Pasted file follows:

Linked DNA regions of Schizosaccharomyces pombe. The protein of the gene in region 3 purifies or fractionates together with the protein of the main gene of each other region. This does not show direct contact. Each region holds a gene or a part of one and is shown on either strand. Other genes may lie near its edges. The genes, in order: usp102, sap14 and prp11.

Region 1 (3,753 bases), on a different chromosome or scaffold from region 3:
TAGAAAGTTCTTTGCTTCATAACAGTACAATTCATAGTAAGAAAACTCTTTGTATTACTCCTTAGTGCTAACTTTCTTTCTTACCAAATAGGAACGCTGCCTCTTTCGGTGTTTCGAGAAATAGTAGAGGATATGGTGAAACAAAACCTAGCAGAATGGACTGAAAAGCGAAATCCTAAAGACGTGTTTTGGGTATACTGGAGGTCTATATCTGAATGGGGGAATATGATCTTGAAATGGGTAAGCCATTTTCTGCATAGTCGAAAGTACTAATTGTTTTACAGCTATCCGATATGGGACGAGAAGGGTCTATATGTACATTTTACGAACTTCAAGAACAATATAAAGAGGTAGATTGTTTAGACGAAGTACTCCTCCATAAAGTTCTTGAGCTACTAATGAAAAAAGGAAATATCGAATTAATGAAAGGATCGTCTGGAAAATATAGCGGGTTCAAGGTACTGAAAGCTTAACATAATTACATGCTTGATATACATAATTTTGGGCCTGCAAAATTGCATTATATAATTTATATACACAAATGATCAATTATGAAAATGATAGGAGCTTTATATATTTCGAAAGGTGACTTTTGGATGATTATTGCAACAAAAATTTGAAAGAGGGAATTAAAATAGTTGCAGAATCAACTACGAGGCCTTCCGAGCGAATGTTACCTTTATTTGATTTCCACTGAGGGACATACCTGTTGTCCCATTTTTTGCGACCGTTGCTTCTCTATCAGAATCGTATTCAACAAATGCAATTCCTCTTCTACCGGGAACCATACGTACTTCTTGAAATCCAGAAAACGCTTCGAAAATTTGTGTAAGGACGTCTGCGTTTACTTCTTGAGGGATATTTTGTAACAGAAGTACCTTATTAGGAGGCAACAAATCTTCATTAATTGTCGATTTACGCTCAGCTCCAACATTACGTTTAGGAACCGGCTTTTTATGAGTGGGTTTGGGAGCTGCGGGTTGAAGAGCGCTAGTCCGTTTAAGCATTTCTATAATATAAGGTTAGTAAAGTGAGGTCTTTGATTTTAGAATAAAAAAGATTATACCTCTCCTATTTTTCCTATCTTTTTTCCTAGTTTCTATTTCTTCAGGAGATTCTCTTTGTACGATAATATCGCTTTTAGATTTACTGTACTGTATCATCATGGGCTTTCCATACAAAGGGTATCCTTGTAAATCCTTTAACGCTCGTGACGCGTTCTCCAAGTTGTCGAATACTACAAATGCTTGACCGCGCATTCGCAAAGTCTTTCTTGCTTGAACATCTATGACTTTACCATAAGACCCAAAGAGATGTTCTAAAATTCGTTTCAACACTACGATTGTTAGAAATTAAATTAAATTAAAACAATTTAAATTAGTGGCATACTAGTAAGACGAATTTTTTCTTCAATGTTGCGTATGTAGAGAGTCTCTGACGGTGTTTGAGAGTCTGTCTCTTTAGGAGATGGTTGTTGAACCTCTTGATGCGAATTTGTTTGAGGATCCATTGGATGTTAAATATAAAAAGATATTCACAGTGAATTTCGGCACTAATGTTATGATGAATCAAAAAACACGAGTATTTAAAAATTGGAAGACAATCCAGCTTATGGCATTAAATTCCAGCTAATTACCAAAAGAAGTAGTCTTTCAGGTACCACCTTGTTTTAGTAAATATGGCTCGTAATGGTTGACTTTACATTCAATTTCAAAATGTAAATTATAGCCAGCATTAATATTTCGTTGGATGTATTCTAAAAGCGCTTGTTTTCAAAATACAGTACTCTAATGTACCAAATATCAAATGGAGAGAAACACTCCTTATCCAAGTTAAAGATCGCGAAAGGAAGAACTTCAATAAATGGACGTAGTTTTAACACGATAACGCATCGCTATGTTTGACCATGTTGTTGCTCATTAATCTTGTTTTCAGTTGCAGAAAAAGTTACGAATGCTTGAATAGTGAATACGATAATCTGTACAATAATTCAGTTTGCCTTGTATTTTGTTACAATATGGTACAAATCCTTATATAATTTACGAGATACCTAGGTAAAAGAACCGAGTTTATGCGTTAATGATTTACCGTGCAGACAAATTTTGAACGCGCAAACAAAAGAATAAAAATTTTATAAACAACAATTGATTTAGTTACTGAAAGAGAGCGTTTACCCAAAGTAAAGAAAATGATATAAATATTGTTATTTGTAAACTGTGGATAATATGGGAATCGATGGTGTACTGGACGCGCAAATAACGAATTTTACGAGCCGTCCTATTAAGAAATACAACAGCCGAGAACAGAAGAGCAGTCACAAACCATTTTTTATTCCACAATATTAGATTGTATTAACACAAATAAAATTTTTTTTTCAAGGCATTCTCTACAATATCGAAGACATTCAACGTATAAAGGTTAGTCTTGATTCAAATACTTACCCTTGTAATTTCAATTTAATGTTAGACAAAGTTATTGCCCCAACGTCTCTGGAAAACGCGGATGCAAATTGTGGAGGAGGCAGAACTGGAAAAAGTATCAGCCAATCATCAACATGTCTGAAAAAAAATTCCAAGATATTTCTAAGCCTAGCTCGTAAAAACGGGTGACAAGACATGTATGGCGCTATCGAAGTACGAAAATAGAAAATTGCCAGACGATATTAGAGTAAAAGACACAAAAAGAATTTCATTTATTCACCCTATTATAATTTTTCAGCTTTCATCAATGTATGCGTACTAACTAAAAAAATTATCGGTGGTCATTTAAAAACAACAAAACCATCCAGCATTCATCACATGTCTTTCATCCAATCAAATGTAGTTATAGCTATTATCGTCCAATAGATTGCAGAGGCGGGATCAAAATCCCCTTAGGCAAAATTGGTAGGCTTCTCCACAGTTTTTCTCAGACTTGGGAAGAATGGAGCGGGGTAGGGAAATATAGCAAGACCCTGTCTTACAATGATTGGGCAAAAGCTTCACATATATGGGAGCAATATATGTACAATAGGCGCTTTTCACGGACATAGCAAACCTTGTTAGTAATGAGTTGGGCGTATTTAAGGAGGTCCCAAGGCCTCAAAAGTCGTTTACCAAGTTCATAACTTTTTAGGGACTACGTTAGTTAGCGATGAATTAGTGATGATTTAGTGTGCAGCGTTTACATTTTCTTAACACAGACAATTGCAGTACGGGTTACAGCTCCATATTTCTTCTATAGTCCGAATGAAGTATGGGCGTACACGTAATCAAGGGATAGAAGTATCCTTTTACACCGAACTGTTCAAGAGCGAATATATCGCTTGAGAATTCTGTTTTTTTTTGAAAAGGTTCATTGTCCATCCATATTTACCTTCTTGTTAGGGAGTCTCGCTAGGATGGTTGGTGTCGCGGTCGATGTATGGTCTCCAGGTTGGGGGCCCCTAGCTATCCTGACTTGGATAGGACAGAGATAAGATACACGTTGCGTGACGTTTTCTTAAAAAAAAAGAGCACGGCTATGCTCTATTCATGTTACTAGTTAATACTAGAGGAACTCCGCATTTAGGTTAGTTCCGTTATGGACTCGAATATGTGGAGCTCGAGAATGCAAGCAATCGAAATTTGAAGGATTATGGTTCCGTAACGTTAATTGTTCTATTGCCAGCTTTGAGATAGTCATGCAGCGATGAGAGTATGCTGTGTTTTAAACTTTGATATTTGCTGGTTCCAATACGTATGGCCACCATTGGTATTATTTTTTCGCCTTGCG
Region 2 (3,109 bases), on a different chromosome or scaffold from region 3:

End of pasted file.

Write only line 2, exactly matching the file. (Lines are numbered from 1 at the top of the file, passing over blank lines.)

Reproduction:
Region 1 (3,753 bases), on a different chromosome or scaffold from region 3: